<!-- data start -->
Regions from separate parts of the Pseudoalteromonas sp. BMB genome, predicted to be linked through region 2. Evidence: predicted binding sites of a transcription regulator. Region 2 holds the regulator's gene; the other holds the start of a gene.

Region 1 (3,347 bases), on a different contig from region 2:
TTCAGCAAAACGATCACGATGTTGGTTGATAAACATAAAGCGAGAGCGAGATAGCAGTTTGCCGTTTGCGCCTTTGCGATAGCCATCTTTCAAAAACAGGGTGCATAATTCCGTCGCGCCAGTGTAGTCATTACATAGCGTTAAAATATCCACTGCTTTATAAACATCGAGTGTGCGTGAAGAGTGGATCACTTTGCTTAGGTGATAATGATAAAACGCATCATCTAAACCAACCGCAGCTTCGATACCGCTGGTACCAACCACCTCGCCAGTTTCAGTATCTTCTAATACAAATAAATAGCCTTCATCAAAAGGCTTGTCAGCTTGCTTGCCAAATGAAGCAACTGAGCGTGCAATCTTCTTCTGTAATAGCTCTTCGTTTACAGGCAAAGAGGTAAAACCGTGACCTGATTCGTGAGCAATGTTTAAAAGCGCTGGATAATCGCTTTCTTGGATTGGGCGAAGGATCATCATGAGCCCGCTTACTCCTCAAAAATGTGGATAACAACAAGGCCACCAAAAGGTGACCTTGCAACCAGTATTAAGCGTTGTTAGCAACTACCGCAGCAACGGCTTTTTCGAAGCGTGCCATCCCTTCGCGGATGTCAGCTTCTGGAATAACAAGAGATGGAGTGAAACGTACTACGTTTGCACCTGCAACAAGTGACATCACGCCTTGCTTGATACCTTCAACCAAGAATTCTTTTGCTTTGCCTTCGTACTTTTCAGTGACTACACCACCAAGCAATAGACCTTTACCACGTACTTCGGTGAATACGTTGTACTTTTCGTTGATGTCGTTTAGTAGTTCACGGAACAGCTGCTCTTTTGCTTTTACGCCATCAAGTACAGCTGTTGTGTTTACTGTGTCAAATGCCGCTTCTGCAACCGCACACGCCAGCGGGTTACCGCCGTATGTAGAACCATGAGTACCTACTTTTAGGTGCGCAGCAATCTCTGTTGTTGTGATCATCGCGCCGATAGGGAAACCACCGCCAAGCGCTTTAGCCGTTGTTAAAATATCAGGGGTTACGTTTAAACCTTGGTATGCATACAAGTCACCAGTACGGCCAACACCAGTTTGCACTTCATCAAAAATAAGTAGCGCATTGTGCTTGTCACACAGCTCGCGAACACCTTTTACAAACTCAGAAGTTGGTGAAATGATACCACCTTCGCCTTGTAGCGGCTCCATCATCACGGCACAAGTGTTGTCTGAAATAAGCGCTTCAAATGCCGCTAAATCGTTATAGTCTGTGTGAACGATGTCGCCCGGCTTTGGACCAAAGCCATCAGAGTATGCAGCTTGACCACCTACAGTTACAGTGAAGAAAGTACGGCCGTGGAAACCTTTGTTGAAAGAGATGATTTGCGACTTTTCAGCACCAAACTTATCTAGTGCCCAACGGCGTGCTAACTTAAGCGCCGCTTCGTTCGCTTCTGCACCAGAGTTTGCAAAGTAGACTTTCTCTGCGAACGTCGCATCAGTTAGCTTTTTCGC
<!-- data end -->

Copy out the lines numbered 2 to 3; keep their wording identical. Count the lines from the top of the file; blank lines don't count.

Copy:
Region 1 (3,347 bases), on a different contig from region 2:
TTCAGCAAAACGATCACGATGTTGGTTGATAAACATAAAGCGAGAGCGAGATAGCAGTTTGCCGTTTGCGCCTTTGCGATAGCCATCTTTCAAAAACAGGGTGCATAATTCCGTCGCGCCAGTGTAGTCATTACATAGCGTTAAAATATCCACTGCTTTATAAACATCGAGTGTGCGTGAAGAGTGGATCACTTTGCTTAGGTGATAATGATAAAACGCATCATCTAAACCAACCGCAGCTTCGATACCGCTGGTACCAACCACCTCGCCAGTTTCAGTATCTTCTAATACAAATAAATAGCCTTCATCAAAAGGCTTGTCAGCTTGCTTGCCAAATGAAGCAACTGAGCGTGCAATCTTCTTCTGTAATAGCTCTTCGTTTACAGGCAAAGAGGTAAAACCGTGACCTGATTCGTGAGCAATGTTTAAAAGCGCTGGATAATCGCTTTCTTGGATTGGGCGAAGGATCATCATGAGCCCGCTTACTCCTCAAAAATGTGGATAACAACAAGGCCACCAAAAGGTGACCTTGCAACCAGTATTAAGCGTTGTTAGCAACTACCGCAGCAACGGCTTTTTCGAAGCGTGCCATCCCTTCGCGGATGTCAGCTTCTGGAATAACAAGAGATGGAGTGAAACGTACTACGTTTGCACCTGCAACAAGTGACATCACGCCTTGCTTGATACCTTCAACCAAGAATTCTTTTGCTTTGCCTTCGTACTTTTCAGTGACTACACCACCAAGCAATAGACCTTTACCACGTACTTCGGTGAATACGTTGTACTTTTCGTTGATGTCGTTTAGTAGTTCACGGAACAGCTGCTCTTTTGCTTTTACGCCATCAAGTACAGCTGTTGTGTTTACTGTGTCAAATGCCGCTTCTGCAACCGCACACGCCAGCGGGTTACCGCCGTATGTAGAACCATGAGTACCTACTTTTAGGTGCGCAGCAATCTCTGTTGTTGTGATCATCGCGCCGATAGGGAAACCACCGCCAAGCGCTTTAGCCGTTGTTAAAATATCAGGGGTTACGTTTAAACCTTGGTATGCATACAAGTCACCAGTACGGCCAACACCAGTTTGCACTTCATCAAAAATAAGTAGCGCATTGTGCTTGTCACACAGCTCGCGAACACCTTTTACAAACTCAGAAGTTGGTGAAATGATACCACCTTCGCCTTGTAGCGGCTCCATCATCACGGCACAAGTGTTGTCTGAAATAAGCGCTTCAAATGCCGCTAAATCGTTATAGTCTGTGTGAACGATGTCGCCCGGCTTTGGACCAAAGCCATCAGAGTATGCAGCTTGACCACCTACAGTTACAGTGAAGAAAGTACGGCCGTGGAAACCTTTGTTGAAAGAGATGATTTGCGACTTTTCAGCACCAAACTTATCTAGTGCCCAACGGCGTGCTAACTTAAGCGCCGCTTCGTTCGCTTCTGCACCAGAGTTTGCAAAGTAGACTTTCTCTGCGAACGTCGCATCAGTTAGCTTTTTCGC